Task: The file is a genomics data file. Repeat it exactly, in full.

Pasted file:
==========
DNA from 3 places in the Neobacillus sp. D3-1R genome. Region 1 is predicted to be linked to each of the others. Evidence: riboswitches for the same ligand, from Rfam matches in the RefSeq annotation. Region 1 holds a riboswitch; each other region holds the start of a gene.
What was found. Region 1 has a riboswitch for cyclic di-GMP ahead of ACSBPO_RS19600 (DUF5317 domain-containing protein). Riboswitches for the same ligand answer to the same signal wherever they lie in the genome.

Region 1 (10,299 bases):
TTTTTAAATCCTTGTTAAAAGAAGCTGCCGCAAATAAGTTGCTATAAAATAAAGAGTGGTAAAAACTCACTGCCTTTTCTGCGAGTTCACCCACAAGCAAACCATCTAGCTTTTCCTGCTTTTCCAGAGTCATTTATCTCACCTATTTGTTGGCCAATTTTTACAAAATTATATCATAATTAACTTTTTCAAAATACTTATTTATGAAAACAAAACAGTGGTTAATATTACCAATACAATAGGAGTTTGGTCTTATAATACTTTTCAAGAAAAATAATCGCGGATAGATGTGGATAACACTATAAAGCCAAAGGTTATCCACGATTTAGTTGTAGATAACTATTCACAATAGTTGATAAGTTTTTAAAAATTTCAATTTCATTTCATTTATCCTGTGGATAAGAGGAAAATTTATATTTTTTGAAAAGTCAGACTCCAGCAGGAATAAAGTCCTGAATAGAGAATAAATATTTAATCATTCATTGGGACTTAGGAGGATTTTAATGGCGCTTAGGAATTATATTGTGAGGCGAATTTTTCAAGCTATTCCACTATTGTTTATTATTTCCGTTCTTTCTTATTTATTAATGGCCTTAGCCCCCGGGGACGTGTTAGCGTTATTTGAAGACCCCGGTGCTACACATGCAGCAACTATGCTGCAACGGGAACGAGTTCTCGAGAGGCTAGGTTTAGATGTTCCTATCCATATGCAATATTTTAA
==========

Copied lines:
DNA from 3 places in the Neobacillus sp. D3-1R genome. Region 1 is predicted to be linked to each of the others. Evidence: riboswitches for the same ligand, from Rfam matches in the RefSeq annotation. Region 1 holds a riboswitch; each other region holds the start of a gene.
What was found. Region 1 has a riboswitch for cyclic di-GMP ahead of ACSBPO_RS19600 (DUF5317 domain-containing protein). Riboswitches for the same ligand answer to the same signal wherever they lie in the genome.

Region 1 (10,299 bases):
TTTTTAAATCCTTGTTAAAAGAAGCTGCCGCAAATAAGTTGCTATAAAATAAAGAGTGGTAAAAACTCACTGCCTTTTCTGCGAGTTCACCCACAAGCAAACCATCTAGCTTTTCCTGCTTTTCCAGAGTCATTTATCTCACCTATTTGTTGGCCAATTTTTACAAAATTATATCATAATTAACTTTTTCAAAATACTTATTTATGAAAACAAAACAGTGGTTAATATTACCAATACAATAGGAGTTTGGTCTTATAATACTTTTCAAGAAAAATAATCGCGGATAGATGTGGATAACACTATAAAGCCAAAGGTTATCCACGATTTAGTTGTAGATAACTATTCACAATAGTTGATAAGTTTTTAAAAATTTCAATTTCATTTCATTTATCCTGTGGATAAGAGGAAAATTTATATTTTTTGAAAAGTCAGACTCCAGCAGGAATAAAGTCCTGAATAGAGAATAAATATTTAATCATTCATTGGGACTTAGGAGGATTTTAATGGCGCTTAGGAATTATATTGTGAGGCGAATTTTTCAAGCTATTCCACTATTGTTTATTATTTCCGTTCTTTCTTATTTATTAATGGCCTTAGCCCCCGGGGACGTGTTAGCGTTATTTGAAGACCCCGGTGCTACACATGCAGCAACTATGCTGCAACGGGAACGAGTTCTCGAGAGGCTAGGTTTAGATGTTCCTATCCATATGCAATATTTTAA